Rice Tries to Renew Peace Efforts in Middle East Secretary of State Condoleezza Rice meets with Palestinian President Mahmoud Abbas, and tries to reassure Palestinians that the U.S. will help guide peace efforts with Israel. Her primary goal is to win support for the Iraq plan and bolster moderates in the region.
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Rice Tries to Renew Peace Efforts in Middle East

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Rice Tries to Renew Peace Efforts in Middle East

Rice Tries to Renew Peace Efforts in Middle East

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JOHN YDSTIE, host:

Secretary of State Condoleezza Rice is in the Middle East trying to drum up support for President Bush's Iraq plan. She says she's trying to empower moderates to counter rising extremism, not only in Iraq but throughout the Middle East. Rice met one of those moderates today, Mahmoud Abbas, the president of the Palestinian Authority.

NPR's Michele Kelemen is traveling with the secretary and filed this report.

MICHELE KELEMEN: Rice seemed mainly to be in listening mode at the heavily guarded presidential compound in Ramallah.

Ms. CONDOLEEZZA RICE (Secretary of State): I have heard it loud and clear the call for deeper American engagement in these processes. The United States is absolutely committed to helping to find a solution where Israelis and Palestinians can live in security, in which they can live in peace.

KELEMEN: Rice said she would try to build on Abbas's recent meeting with Israel's Prime Minister Ehud Olmert. The Palestinians complain that Israel hasn't followed through on any of the confidence-building measures announced at the time. Abbas was clearly hoping for something a bit more tangible to help him in his power struggle with Hamas and show Palestinians that he can deliver on a peace process. Speaking through an interpreter, he repeated the need for a credible peace process that would end Israel's occupation.

President MAHMOUD ABBAS (Palestinian Authority): (Through translator) We have also noted to Minister Rice our refusal to any temporary or transitional solutions, including a state with temporary borders, because we do not believe it to be a realistic choice that can be built upon.

KELEMEN: The issue of U.S. aid also came up during the visit to Ramallah. The Bush administration has been consulting Congress, hoping to reprogram $86 million to help bolster Abbas's security forces. Some analysts fear this could simply fuel the violence between Abbas's Fatah movement and Hamas. But Rice has insisted the U.S. isn't just sending in arms; this is part of a plan worked out by General Keith Dayton.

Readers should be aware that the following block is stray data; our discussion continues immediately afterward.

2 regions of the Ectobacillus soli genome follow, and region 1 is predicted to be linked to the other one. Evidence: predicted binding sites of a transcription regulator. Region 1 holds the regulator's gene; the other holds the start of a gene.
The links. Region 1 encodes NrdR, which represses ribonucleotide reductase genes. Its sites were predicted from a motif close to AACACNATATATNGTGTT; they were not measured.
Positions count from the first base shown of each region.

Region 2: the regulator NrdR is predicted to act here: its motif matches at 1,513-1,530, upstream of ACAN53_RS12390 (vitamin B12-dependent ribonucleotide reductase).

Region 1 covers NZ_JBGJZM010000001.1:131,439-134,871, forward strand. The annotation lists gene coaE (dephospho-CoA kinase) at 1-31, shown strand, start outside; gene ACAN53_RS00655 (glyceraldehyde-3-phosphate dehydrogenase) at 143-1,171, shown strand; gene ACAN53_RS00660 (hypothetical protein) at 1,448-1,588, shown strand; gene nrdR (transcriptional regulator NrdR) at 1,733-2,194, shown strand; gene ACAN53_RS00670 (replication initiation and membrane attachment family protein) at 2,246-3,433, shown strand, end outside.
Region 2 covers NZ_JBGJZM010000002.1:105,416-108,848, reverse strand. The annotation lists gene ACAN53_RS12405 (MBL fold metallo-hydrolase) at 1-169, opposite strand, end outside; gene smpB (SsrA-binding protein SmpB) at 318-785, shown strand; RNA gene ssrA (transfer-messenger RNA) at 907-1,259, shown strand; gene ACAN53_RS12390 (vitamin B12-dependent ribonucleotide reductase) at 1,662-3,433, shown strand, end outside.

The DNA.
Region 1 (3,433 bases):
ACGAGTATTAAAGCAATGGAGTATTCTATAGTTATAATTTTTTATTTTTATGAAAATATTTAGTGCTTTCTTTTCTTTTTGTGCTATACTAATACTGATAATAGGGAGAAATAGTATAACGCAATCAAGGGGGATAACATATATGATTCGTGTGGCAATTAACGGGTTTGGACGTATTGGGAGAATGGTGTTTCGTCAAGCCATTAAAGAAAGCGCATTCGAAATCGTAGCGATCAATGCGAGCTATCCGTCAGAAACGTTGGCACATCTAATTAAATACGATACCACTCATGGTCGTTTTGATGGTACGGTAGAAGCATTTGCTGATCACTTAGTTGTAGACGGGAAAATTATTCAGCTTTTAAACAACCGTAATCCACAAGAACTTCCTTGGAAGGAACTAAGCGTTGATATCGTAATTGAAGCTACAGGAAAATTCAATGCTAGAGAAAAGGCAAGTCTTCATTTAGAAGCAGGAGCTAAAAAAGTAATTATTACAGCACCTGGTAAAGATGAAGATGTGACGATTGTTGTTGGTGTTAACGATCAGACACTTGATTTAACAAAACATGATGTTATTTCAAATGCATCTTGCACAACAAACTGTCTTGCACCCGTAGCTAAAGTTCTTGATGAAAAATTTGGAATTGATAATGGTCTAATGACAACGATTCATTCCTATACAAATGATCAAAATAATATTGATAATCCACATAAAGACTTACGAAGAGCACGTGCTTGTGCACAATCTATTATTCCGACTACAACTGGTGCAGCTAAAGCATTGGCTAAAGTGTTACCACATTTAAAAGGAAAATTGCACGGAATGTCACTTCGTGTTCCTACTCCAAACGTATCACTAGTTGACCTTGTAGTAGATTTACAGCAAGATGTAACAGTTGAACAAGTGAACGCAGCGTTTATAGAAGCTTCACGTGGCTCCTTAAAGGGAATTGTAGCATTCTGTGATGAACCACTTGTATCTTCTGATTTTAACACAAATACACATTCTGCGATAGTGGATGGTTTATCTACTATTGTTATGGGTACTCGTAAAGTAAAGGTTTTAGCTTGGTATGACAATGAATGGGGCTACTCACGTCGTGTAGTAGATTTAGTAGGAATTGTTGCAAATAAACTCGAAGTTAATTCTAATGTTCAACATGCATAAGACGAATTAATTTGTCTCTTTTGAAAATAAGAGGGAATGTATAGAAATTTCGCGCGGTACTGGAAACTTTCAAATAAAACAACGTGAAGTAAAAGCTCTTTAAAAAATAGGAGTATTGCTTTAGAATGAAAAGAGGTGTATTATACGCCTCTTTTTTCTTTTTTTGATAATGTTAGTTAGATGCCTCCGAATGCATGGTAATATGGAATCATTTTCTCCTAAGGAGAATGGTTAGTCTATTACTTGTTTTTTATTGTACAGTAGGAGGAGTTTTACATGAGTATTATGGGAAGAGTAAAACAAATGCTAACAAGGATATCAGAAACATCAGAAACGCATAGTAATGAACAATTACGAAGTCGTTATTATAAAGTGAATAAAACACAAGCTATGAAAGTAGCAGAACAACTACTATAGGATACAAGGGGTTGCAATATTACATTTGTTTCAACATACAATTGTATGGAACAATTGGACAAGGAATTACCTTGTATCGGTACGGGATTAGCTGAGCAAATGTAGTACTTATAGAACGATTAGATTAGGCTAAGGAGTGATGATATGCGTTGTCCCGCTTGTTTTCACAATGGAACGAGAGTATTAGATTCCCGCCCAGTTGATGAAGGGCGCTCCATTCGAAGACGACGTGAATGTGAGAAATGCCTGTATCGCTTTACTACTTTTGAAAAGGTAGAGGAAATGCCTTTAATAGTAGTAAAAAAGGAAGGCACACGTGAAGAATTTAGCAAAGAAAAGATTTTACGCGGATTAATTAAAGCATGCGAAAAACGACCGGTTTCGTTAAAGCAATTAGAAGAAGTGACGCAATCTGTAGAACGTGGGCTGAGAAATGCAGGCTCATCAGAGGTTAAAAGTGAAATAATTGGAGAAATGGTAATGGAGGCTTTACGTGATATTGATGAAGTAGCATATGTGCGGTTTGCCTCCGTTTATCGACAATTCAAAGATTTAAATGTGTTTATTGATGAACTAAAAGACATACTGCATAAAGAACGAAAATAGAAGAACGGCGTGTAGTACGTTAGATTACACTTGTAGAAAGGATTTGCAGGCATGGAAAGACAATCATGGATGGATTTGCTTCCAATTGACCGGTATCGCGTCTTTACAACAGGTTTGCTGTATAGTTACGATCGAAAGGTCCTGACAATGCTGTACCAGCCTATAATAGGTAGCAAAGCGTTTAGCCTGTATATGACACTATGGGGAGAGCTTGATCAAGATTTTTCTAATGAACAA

Ms. RICE: It is a classic train and equip program that - tailored, obviously, to the circumstances of the Palestinians. But it will unfold over a period of time according to a plan that General Dayton has worked out.

KELEMEN: On the plane over here, she said the worst outcome would be that the Palestinians devoted to the peace process are unharmed, while Hamas, which the U.S. considers a terrorist organization, is armed.

This is Rice's third visit to the region since October, and she says in a sign of her personal commitment to the issue, she's having longer than usual meetings. Her visit to Ramallah, including the press conference, lasted about three hours before the motorcade sped back to Jerusalem. Last night, she held a series of meetings with Israeli officials, among them Foreign Minister Tzipi Livni.

Ms. TZIPI LIVNI (Foreign Minster, Israel): Part of our responsibility is to give the moderate Palestinians a political horizon, while providing the Israelis security in Sderot, a place in which they're being attacked on a daily basis and elsewhere. And this is, of course, part of any process.

KELEMEN: Israeli media said the strategic affairs minister, Avigdor Lieberman, told Secretary Rice that an Israeli military operation in Gaza is only a matter of time. Secretary Rice refused to speak about her conversations with Lieberman. She said simply Abbas is trying to improve the security situation in Gaza.

Secretary Rice is having dinner this evening with Jordan's King Abdullah in Amman. The next part of the trip, she hopes to rally support among Arab leaders for Iraq's government, though she's likely to hear appeals to get more deeply involved in Middle East peacemaking.

Michele Kelemen, NPR News, Jerusalem.

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